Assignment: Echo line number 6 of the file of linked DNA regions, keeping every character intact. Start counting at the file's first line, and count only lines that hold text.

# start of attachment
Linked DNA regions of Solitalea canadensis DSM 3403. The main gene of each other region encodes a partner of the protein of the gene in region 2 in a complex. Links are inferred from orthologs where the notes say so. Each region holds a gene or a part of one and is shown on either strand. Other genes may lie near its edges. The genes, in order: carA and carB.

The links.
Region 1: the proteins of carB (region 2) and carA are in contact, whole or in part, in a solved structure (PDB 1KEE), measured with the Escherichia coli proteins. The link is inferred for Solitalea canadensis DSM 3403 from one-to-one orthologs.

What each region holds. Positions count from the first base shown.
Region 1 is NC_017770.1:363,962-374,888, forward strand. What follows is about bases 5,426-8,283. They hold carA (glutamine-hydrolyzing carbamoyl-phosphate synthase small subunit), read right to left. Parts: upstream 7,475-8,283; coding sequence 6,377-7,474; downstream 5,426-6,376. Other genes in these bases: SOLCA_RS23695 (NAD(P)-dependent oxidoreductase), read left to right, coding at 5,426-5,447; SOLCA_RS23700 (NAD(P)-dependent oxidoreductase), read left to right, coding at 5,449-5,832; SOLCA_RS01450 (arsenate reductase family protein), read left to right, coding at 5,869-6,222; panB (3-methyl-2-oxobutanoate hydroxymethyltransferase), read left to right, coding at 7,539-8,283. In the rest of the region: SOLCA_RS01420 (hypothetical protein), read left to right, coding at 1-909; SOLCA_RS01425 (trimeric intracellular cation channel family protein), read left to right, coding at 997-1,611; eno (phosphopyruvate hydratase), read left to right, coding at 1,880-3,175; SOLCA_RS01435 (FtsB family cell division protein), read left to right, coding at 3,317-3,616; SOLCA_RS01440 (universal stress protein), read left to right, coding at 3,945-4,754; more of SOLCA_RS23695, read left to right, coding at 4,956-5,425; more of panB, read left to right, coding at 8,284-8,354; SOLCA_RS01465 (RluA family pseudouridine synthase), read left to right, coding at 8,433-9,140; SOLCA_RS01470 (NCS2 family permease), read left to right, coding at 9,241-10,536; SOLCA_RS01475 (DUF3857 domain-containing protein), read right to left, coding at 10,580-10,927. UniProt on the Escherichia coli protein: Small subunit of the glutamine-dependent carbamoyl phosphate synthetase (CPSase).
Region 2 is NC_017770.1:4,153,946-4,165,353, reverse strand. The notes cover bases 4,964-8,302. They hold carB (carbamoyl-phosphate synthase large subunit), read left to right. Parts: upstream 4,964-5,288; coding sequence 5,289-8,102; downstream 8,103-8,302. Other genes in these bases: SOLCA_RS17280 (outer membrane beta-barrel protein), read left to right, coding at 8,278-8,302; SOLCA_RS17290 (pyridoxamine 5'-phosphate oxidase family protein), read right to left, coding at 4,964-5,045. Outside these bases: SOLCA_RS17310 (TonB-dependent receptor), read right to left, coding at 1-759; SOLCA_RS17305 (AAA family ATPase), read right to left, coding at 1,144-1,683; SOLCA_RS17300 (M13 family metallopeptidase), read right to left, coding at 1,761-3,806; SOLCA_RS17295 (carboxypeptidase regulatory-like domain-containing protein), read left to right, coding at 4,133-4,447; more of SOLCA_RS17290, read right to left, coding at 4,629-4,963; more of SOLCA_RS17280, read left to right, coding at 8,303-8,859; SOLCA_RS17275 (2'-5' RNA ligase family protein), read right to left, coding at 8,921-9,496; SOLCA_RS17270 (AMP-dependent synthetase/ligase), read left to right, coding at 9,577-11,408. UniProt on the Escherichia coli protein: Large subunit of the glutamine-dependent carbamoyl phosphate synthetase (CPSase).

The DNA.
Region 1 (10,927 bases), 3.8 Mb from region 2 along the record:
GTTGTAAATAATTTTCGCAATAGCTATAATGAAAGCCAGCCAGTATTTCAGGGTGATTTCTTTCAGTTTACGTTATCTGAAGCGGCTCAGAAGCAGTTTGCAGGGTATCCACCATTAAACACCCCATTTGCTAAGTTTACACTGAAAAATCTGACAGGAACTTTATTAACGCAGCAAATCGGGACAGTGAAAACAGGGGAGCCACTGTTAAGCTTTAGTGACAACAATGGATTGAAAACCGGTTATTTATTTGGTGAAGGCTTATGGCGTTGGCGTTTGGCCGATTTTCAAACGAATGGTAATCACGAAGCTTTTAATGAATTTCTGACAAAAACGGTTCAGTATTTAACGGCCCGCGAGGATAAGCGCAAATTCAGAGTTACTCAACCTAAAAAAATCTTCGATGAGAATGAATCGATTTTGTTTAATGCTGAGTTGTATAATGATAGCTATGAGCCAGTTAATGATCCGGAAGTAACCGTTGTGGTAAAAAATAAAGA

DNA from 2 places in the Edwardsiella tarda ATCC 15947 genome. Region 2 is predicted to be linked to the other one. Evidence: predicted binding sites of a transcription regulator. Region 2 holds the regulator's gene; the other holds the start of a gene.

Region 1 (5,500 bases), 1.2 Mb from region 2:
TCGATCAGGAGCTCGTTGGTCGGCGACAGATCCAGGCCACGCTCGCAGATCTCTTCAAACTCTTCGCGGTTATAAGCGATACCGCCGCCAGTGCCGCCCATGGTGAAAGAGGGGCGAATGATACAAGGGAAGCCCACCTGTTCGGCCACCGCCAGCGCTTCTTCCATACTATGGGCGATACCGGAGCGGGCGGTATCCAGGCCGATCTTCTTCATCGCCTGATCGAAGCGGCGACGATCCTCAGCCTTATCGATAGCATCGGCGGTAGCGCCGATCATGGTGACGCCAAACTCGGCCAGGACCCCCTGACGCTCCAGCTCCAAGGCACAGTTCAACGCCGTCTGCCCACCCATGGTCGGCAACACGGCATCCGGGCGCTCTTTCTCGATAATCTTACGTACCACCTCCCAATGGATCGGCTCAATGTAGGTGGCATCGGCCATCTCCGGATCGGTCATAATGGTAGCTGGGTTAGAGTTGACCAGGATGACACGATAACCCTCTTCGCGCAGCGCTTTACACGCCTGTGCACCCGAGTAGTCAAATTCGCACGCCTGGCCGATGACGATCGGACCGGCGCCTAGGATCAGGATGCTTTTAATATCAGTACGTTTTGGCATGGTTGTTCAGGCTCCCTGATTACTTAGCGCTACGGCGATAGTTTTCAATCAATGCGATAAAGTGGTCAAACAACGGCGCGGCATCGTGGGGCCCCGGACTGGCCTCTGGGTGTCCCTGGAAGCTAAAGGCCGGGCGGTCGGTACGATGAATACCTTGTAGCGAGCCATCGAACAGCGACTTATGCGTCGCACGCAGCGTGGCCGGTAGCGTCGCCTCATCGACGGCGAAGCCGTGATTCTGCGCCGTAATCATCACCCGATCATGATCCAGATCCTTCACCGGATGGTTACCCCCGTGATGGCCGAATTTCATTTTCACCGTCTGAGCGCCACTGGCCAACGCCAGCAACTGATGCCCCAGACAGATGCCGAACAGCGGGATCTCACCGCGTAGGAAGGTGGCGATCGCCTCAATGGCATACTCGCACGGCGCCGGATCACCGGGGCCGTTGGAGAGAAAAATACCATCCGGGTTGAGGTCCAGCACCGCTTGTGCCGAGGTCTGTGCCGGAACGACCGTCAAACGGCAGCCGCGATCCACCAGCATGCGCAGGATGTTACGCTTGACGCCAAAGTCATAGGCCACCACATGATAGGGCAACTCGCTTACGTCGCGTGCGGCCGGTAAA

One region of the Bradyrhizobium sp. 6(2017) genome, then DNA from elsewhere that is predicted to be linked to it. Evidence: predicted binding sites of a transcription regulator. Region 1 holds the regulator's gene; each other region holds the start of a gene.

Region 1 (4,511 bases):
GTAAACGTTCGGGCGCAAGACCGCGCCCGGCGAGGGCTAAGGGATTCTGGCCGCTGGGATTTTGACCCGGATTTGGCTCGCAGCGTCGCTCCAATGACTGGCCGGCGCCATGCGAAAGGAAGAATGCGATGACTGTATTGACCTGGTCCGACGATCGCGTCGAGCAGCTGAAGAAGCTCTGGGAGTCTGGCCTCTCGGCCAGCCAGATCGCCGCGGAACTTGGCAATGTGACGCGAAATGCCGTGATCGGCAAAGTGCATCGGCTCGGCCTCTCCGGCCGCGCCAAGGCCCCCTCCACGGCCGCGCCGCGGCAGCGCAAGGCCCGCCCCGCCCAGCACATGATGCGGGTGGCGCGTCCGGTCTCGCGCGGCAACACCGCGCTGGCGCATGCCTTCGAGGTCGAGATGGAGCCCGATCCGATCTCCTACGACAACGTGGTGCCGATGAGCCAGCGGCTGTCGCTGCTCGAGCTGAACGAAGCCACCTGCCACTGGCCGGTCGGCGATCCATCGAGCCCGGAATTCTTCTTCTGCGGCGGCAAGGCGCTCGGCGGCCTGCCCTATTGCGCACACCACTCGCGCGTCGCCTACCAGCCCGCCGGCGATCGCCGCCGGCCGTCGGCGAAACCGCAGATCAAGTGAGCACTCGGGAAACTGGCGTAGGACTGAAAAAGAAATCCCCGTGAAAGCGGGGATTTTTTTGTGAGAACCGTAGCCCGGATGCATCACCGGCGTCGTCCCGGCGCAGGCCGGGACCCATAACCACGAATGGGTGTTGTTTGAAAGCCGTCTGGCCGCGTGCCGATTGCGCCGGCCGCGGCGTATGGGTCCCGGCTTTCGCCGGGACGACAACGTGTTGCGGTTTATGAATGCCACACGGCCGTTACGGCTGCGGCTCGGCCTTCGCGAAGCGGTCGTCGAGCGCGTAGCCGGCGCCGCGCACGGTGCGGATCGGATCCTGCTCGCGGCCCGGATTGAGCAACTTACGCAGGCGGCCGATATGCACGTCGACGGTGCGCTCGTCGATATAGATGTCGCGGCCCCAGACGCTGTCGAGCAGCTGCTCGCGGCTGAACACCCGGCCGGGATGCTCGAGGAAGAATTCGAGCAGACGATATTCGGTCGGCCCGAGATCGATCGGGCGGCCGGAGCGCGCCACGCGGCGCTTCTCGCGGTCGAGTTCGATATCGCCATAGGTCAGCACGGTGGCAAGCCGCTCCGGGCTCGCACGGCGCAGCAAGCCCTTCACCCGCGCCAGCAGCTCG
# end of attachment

Region 2 is NC_017770.1:4,153,946-4,165,353, reverse strand. The notes cover bases 4,964-8,302. They hold carB (carbamoyl-phosphate synthase large subunit), read left to right. Parts: upstream 4,964-5,288; coding sequence 5,289-8,102; downstream 8,103-8,302. Other genes in these bases: SOLCA_RS17280 (outer membrane beta-barrel protein), read left to right, coding at 8,278-8,302; SOLCA_RS17290 (pyridoxamine 5'-phosphate oxidase family protein), read right to left, coding at 4,964-5,045. Outside these bases: SOLCA_RS17310 (TonB-dependent receptor), read right to left, coding at 1-759; SOLCA_RS17305 (AAA family ATPase), read right to left, coding at 1,144-1,683; SOLCA_RS17300 (M13 family metallopeptidase), read right to left, coding at 1,761-3,806; SOLCA_RS17295 (carboxypeptidase regulatory-like domain-containing protein), read left to right, coding at 4,133-4,447; more of SOLCA_RS17290, read right to left, coding at 4,629-4,963; more of SOLCA_RS17280, read left to right, coding at 8,303-8,859; SOLCA_RS17275 (2'-5' RNA ligase family protein), read right to left, coding at 8,921-9,496; SOLCA_RS17270 (AMP-dependent synthetase/ligase), read left to right, coding at 9,577-11,408. UniProt on the Escherichia coli protein: Large subunit of the glutamine-dependent carbamoyl phosphate synthetase (CPSase).